Their spray painting began the same way as countless other graffiti artists, with actual illegal defacing of public and private properties, one of which happened to be the subterranean wall of Thu Thiem tunnel.

“That one was a co-op job. Lots of crews came, not just us. We nearly got into trouble. The police came,” remembers Cur. “In another session, a full-blown painting and not just a tagging or bombing, we got caught by the police. We ended up spending the night before Tet in the police station. My dad said, ‘Take responsibility for your passion.’ What he meant was that he wasn’t going to bail me out the next time that happens.”


And what’s their opinion on the differences between the graffiti subculture in Vietnam and the West? “It’s pretty friendly. It’s not the same as the Western ones as all,” states Cur.

“When I was younger, my uncle, who lived in America, sometimes came around to check out my graffiti art,” says one of the crew. “He says even graffiti art in America doesn’t have such a good reputation and that only the African-Americans in the black neighborhoods do it. People tend to stay away. It’s not the same way here at all. Sure there are some rough kids, but all in all, the older crowd of graffiti artists are supportive and open.”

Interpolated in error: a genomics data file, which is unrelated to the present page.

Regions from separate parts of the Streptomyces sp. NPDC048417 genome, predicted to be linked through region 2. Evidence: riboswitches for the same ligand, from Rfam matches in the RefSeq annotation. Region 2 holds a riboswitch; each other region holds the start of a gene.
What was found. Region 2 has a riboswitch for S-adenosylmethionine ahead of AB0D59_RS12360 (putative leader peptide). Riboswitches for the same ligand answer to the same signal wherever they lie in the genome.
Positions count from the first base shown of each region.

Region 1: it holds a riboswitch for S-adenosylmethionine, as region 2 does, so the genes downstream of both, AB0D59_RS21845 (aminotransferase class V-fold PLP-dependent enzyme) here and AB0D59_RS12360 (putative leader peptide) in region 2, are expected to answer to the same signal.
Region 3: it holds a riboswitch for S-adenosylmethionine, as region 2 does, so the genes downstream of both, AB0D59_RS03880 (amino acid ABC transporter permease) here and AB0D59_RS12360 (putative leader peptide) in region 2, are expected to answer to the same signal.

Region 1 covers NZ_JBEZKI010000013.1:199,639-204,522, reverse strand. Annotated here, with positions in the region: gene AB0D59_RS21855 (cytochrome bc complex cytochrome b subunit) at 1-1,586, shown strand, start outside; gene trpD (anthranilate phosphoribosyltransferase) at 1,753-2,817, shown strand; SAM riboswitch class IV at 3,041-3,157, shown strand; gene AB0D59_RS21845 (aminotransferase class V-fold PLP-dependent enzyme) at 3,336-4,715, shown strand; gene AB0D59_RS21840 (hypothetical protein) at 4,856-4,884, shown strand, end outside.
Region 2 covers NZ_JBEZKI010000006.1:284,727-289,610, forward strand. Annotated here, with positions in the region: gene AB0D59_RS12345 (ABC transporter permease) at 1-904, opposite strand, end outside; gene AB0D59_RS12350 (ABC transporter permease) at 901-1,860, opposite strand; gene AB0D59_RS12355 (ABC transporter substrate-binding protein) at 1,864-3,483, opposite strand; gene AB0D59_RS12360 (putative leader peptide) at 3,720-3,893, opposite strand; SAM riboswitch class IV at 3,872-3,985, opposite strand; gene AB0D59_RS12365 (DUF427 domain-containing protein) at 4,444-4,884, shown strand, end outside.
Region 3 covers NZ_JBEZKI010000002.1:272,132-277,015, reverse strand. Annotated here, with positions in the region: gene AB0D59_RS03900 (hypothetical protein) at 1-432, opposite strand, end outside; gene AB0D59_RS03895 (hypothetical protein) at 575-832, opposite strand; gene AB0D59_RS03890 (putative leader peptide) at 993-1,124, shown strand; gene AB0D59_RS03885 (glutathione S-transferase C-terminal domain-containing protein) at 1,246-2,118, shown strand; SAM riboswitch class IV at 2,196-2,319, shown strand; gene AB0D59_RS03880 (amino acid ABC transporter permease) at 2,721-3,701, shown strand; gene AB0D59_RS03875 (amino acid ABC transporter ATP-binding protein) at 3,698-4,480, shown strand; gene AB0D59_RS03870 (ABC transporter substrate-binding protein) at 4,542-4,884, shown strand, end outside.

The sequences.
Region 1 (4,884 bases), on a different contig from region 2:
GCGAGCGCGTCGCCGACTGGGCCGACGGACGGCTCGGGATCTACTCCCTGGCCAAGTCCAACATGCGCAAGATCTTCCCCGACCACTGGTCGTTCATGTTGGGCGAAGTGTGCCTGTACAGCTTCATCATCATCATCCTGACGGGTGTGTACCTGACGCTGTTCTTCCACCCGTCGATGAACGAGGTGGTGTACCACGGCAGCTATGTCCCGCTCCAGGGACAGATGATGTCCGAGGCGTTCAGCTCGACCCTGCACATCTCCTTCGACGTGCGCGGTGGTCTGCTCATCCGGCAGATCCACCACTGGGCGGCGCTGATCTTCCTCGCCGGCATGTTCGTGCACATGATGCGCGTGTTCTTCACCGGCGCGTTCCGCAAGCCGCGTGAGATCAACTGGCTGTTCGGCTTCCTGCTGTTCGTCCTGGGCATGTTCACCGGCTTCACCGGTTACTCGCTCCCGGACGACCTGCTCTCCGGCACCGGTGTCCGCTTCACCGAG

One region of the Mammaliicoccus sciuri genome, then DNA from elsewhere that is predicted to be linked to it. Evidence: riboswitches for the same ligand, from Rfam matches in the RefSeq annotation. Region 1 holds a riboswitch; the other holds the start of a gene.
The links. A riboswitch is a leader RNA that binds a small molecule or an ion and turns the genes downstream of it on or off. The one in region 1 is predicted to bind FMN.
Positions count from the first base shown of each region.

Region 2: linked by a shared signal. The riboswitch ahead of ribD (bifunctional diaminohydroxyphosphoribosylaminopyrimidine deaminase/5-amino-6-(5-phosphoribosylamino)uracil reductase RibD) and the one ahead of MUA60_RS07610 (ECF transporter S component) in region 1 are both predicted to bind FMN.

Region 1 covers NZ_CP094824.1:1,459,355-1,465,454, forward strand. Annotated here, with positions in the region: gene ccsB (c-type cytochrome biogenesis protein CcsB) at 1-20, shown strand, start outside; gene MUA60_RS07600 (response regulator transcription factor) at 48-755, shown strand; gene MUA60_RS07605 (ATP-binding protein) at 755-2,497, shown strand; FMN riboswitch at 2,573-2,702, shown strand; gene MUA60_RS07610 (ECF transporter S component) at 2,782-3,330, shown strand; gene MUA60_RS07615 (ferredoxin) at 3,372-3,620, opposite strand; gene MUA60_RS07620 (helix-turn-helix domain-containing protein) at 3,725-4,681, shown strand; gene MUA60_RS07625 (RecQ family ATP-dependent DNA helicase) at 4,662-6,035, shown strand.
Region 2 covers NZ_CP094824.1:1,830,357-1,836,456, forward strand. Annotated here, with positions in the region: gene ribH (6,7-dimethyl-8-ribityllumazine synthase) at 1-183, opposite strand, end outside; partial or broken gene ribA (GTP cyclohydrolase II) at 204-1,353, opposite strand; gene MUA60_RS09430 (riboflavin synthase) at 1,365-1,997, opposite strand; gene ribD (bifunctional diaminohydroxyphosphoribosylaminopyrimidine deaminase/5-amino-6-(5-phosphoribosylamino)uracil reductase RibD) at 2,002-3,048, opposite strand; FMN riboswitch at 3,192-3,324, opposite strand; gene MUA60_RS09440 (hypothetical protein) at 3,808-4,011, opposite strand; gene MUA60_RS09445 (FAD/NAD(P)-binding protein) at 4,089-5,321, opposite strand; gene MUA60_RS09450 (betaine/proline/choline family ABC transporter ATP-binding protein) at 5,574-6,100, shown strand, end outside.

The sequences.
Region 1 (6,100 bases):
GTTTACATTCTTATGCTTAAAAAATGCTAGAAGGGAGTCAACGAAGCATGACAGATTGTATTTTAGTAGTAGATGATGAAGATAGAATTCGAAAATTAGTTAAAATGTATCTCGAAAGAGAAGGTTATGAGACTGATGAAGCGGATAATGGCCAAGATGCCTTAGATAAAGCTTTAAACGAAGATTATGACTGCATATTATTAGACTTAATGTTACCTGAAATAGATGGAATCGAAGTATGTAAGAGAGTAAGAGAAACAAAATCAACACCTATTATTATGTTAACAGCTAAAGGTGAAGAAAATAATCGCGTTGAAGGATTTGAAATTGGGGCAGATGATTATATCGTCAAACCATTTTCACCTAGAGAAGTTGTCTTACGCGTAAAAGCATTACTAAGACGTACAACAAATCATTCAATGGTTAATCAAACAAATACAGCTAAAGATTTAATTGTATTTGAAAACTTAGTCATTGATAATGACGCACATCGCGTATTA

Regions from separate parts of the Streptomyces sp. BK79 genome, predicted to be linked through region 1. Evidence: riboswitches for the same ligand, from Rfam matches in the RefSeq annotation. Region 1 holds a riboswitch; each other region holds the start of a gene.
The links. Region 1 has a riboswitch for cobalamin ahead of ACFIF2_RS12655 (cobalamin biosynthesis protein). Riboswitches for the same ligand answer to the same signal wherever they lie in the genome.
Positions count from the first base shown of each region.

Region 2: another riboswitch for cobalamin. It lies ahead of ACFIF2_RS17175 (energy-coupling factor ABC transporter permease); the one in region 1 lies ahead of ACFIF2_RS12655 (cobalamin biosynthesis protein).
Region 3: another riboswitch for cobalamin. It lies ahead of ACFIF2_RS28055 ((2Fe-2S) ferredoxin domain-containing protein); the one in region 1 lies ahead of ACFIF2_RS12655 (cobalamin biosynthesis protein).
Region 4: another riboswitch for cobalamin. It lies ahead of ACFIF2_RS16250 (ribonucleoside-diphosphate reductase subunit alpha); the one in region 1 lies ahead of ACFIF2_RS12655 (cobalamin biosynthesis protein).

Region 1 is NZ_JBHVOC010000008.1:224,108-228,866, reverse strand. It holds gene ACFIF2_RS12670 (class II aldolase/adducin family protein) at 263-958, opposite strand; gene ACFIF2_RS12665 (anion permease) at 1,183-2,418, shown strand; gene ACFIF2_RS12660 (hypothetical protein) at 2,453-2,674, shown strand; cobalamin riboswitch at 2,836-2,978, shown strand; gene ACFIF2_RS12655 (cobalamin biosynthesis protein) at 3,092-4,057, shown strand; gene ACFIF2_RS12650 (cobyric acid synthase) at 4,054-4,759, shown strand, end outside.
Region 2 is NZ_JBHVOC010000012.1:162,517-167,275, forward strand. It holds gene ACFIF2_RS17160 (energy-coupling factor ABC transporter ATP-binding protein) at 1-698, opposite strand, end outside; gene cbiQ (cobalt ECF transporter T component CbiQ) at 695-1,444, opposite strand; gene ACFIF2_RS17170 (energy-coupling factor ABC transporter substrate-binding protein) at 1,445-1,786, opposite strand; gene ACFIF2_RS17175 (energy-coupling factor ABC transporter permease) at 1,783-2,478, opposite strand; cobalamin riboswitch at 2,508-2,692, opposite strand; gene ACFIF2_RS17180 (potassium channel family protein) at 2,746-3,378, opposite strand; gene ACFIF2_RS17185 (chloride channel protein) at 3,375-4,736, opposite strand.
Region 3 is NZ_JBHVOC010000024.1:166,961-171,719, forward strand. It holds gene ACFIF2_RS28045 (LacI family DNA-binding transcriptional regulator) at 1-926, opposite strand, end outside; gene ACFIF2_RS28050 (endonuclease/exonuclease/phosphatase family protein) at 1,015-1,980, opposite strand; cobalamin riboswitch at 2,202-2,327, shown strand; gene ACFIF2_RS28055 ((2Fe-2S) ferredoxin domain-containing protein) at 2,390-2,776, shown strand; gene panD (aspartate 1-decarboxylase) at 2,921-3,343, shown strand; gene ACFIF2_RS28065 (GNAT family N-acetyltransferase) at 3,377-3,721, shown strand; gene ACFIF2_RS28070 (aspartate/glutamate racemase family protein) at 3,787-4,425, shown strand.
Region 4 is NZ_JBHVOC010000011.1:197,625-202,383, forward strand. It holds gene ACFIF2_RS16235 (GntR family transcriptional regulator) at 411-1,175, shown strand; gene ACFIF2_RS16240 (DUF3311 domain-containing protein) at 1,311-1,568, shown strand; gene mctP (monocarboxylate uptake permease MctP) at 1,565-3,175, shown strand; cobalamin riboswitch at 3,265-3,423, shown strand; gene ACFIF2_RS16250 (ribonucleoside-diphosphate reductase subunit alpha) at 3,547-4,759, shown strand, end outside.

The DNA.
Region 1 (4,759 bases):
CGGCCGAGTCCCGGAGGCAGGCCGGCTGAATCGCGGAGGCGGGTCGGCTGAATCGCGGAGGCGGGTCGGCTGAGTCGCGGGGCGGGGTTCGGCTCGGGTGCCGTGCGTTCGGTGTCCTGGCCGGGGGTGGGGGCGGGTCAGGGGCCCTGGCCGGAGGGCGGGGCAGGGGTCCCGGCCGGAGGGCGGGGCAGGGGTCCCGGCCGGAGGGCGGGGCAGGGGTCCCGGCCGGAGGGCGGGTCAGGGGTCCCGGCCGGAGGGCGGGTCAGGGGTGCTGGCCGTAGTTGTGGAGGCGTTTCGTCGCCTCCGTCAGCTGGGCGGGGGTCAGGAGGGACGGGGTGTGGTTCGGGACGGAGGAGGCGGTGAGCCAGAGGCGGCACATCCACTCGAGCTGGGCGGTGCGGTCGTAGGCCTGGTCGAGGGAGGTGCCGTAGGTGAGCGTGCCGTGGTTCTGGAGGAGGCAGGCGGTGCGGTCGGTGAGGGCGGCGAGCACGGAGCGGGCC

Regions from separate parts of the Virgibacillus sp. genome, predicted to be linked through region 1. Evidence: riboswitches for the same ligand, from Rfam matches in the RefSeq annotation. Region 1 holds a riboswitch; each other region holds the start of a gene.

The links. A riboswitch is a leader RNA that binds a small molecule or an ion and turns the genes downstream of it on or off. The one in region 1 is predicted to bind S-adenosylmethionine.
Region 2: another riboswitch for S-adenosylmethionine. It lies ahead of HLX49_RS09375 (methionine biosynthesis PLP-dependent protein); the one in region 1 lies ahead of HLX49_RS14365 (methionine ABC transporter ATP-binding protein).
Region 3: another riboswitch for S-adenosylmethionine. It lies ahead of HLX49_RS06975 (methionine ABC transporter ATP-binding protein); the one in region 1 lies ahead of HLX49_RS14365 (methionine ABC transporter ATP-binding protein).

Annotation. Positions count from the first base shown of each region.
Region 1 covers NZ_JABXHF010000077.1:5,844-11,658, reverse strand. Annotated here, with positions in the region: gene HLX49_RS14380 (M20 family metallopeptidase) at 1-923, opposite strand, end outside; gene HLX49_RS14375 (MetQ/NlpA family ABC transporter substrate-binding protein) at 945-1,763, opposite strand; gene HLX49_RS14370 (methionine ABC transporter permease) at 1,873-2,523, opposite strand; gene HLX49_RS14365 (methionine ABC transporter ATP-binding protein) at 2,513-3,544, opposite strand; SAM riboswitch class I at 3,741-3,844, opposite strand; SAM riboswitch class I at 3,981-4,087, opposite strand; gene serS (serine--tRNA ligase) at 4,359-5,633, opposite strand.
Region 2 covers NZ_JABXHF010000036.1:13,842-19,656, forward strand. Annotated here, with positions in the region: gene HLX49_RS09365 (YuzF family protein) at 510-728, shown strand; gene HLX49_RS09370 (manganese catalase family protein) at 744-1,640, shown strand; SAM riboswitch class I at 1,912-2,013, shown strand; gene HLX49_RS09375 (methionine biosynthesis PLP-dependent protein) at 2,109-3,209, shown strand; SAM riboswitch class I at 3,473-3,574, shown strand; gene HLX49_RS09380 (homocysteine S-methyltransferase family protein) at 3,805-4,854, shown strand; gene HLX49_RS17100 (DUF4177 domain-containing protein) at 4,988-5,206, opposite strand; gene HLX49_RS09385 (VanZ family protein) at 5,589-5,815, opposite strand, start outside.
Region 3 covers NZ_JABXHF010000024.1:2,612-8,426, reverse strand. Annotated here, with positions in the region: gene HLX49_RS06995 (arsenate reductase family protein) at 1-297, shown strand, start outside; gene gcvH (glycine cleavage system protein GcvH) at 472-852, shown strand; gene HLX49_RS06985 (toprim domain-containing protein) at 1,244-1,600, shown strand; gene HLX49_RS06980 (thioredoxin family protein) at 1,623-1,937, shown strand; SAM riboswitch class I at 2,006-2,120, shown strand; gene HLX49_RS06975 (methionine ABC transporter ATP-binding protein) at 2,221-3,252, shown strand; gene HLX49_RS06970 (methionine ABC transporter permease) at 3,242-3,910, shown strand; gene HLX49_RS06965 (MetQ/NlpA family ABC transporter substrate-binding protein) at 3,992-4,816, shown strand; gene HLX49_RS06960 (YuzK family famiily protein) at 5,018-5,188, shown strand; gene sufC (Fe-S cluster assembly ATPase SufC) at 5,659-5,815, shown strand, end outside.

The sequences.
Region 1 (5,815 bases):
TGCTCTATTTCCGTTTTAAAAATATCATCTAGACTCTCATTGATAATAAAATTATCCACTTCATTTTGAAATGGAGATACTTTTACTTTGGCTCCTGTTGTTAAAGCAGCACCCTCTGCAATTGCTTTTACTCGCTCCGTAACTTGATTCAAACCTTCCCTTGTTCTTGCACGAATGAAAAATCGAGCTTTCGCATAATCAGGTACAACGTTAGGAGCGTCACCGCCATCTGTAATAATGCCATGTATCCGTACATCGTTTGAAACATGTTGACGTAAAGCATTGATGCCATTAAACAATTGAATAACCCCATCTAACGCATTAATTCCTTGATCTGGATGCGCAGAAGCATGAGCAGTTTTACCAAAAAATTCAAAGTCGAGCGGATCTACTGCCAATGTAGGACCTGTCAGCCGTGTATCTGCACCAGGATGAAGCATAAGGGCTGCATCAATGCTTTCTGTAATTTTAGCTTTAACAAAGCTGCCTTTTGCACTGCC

Graffiti began its rise alongside hip-hop and breakdancing in Vietnam back in 2006, starting first in Hanoi. Like other youth fads, it has its highs and lows and once the hype fades, it is usually a small group of hardcore enthusiasts who remain. Vietnamese graffiti art has had three such highs.


“There are not that many of us,” says Tin. “Not enough to foster the kind of overly competitive street environment that some would expect. We tag. We bomb. We mark our territory, but nobody’s going to give you a good thrashing if you happen to step into their territory. Instead, we have co-ops where two or more crews will get together and do a shared job on one wall. It’s our way of getting to know each other, and also our way of learning from each other. Since we are the youngest, there’s a lot to learn.”